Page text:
A Tale of a Lonely Parish eBook

This eBook from the Gutenberg Project consists of approximately 316 pages of information about A Tale of a Lonely Parish.

“You have been very good to me.  I—­I shall never forget it,” he murmured as he shook hands with Mrs. Ambrose.  “And you, too, sir—­” he added turning to the vicar.  But the old clergyman cut him short, being himself rather uncertain about the throat.

“Good-bye, my lad.  God bless you.  We shall hear of you soon—­showing them what you can do with your Alcaics—­Good-bye.”

So John got into the dogcart and was driven off by the ancient Reynolds—­past the “Duke’s Head,” past the “Feathers,” past the churchyard and the croft—­the “croat,” they called it in Billingsfield—­and on by the windmill on the heath, a hideous bit of grassless common euphemistically so named, and so out to the high-road towards the railway station, feeling very miserable indeed.  It is a curious fact, too, in the history of his psychology that in proportion as he got farther from the vicarage he thought more and more of his old tutor and less and less of his unfinished dream, and he realised painfully that the vicar was nearly the only friend he had in the world.  He would of course find Cornelius Angleside at Cambridge, but he suspected that Cornelius, turned loose among a merry band of undergraduates of his own position would be a very different person from the idle youth he had known at Billingsfield, trembling in the intervals of his idleness at the awful prospect of the entrance examination, and frantically attempting to master some bit of stray knowledge which might possibly be useful to him.  Cornelius would hunt, would gamble, would go to the races and would give wines at college; John was to be a reading man who must avoid such things as he would avoid the devil himself, not only because he was too wretchedly poor to have any share whatever in the amusements of Cornelius and his set, but because every minute was important, every hour meant not only learning but meant, most emphatically, money.  He thought of his poor father, grinding out the life of a literary hack in a wretched London lodging, dining Heaven knew where and generally supping not at all, saving every penny to help his son’s education, hard working, honest, lacking no virtue except the virtue of all virtues—­success.  Then he thought how he himself had been favoured by fortune during these last years, living under the vicar’s roof, treated with the same consideration as the high-born young gentlemen who had been his companions, living well, sleeping well and getting the best education in England for nothing or next to nothing, while that same father of his had never ceased to slave day and night with his pen, honestly doing his best and yet enjoying none of the good things of life.  John thought of all this and set his teeth boldly to face the world.  A few months, he thought, and he might have earned a scholarship—­he might be independent.  Then a little longer—­less than three years—­and he might, nay, he would, take high honours in the university and come back crowned with glory, with the prospect of a fellowship, with every profession open to him, with the world at his feet and with money in his hand to help his father out of all his troubles.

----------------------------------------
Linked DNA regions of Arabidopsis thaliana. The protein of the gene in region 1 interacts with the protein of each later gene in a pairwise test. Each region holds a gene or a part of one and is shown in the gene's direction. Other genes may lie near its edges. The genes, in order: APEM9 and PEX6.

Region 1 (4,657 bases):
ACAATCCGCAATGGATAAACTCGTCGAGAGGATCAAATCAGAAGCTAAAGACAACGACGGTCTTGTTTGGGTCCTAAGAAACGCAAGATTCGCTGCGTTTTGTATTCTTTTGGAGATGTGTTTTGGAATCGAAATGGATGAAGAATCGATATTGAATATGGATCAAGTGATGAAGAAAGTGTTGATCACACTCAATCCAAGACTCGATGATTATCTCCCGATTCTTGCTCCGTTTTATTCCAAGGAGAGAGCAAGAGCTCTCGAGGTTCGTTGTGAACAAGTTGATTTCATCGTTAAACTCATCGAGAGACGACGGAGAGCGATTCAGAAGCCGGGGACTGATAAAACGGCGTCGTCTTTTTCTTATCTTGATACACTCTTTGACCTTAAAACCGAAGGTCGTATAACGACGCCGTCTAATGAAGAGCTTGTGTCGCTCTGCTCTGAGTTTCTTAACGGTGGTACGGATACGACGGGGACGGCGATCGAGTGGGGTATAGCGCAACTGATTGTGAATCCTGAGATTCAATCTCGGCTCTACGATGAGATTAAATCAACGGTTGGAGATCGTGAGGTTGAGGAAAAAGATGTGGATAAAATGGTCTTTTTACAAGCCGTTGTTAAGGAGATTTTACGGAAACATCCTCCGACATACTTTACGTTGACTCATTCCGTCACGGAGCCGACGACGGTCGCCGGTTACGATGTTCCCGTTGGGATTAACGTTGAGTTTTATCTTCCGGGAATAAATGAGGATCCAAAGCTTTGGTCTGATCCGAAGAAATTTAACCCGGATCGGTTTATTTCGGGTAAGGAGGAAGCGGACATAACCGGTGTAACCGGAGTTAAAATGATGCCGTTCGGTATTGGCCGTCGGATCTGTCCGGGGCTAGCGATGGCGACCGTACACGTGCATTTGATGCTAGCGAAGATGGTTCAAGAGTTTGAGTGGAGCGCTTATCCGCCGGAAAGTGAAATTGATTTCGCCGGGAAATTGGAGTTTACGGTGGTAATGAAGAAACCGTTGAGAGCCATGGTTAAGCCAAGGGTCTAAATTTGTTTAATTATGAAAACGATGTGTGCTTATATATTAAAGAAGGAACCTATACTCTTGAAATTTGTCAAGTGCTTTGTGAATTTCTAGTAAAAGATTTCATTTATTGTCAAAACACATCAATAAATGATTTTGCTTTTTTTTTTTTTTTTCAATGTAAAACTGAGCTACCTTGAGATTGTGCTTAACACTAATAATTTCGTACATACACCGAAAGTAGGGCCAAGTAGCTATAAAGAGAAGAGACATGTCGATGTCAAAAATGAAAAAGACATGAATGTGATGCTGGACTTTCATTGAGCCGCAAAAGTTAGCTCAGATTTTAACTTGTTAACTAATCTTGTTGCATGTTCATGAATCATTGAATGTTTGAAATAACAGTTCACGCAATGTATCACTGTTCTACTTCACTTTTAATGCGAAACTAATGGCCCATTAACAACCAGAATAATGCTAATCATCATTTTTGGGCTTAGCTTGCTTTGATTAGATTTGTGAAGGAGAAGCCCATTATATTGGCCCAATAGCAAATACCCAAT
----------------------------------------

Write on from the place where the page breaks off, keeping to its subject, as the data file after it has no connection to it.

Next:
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A Tale of a Lonely Parish from Project Gutenberg. Public domain.
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